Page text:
Town council completes five years of work on Vine Pavilion in Sevenoaks to help preserve the historic and iconic building
THE Vine Pavilion has become one of Sevenoaks’ iconic landmarks. It was built in 1850 for Mary Sackville, who was the daughter of the 3rd Duke of Dorset John Frederick Sackville who lived at Knole. The Duke had previously given the Vine to the town for cricket in 1773.
In those early days the players changed in a ‘cricketing house’ situated in an area roughly where the bandstand is today.
But not long after the pavilion was built for Mary – who was married to William Pitt Amherst, the 1st Earl Amherst from 1839 until he died in 1857 leaving her a widow – she let it to the town cricket club, and they have been there ever since.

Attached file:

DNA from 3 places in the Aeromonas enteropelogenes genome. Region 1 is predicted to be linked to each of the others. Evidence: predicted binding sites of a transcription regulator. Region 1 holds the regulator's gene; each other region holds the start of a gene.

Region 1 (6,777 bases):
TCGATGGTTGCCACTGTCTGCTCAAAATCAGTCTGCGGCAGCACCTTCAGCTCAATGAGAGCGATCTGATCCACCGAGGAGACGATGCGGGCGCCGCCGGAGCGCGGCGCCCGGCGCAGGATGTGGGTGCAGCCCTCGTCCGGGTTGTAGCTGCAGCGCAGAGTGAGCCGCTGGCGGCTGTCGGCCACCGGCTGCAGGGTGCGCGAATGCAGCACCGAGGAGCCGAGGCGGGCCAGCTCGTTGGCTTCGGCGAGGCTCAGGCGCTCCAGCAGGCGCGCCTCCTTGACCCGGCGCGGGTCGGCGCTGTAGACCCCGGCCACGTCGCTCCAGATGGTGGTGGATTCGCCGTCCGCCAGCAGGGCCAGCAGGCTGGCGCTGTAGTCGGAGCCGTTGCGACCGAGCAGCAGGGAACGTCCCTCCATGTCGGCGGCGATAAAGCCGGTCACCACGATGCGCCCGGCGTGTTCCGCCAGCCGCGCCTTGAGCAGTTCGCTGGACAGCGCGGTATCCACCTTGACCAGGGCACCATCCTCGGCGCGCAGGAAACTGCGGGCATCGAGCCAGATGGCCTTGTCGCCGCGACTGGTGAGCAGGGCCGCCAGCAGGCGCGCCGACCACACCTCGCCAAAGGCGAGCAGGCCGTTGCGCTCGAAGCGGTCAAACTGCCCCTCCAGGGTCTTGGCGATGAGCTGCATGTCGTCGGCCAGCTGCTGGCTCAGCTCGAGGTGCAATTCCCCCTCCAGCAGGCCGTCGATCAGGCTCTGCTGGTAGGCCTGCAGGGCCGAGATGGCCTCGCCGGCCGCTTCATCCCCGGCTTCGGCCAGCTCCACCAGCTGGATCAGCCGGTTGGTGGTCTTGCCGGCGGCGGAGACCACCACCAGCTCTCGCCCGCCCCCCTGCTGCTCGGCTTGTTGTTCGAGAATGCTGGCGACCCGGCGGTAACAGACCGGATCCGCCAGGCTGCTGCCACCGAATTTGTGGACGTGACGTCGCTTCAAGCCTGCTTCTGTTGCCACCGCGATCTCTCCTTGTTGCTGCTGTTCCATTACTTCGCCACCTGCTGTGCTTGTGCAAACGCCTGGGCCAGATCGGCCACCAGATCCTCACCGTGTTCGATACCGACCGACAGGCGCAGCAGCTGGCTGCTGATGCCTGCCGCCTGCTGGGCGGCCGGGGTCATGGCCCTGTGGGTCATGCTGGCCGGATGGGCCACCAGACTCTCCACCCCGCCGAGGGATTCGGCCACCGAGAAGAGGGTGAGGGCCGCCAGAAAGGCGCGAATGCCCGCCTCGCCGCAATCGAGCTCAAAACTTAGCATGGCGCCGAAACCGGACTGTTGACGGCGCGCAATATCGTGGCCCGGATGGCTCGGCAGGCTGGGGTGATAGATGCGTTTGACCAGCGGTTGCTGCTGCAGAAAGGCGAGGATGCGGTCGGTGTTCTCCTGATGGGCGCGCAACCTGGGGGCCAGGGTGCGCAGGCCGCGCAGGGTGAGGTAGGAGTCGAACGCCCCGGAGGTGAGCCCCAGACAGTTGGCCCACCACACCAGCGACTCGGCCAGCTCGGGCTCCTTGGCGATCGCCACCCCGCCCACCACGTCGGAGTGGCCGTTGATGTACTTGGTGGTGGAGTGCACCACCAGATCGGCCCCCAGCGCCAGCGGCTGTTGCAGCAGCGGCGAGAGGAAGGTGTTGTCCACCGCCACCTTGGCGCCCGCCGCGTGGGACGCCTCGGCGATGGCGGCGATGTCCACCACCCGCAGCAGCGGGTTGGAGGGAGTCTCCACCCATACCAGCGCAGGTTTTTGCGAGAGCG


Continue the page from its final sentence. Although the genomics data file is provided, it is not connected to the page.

No doubt these figures from Sevenoaks’ history would appreciate the efforts Sevenoaks Town Council has been making to restore and preserve the Vine Pavilion during the past five years.
The work has included new roofs, repairs to wooden cladding, and upgrading the exterior toilets which are accessible for all. This restoration was completed recently with the installation of a new access ramp and refurbished sash windows.
The access ramp was made possible thanks to a £25,000 grant from the Tarmac’s Landfill Communities Fund. It was designed by local architect Glenn Ball to meet all conservation requirements. The design has the bonus of providing a handy balustrade which can double up as a viewing area for spectators to enjoy their drinks from the bar while watching the cricket.
The Vine Pavilion was extended in 1975 and has, for a number of years, also been home to Sevenoaks Hockey Club as well the Sevenoaks Vine Cricket Club. Both now have plans now to refurbish the interior.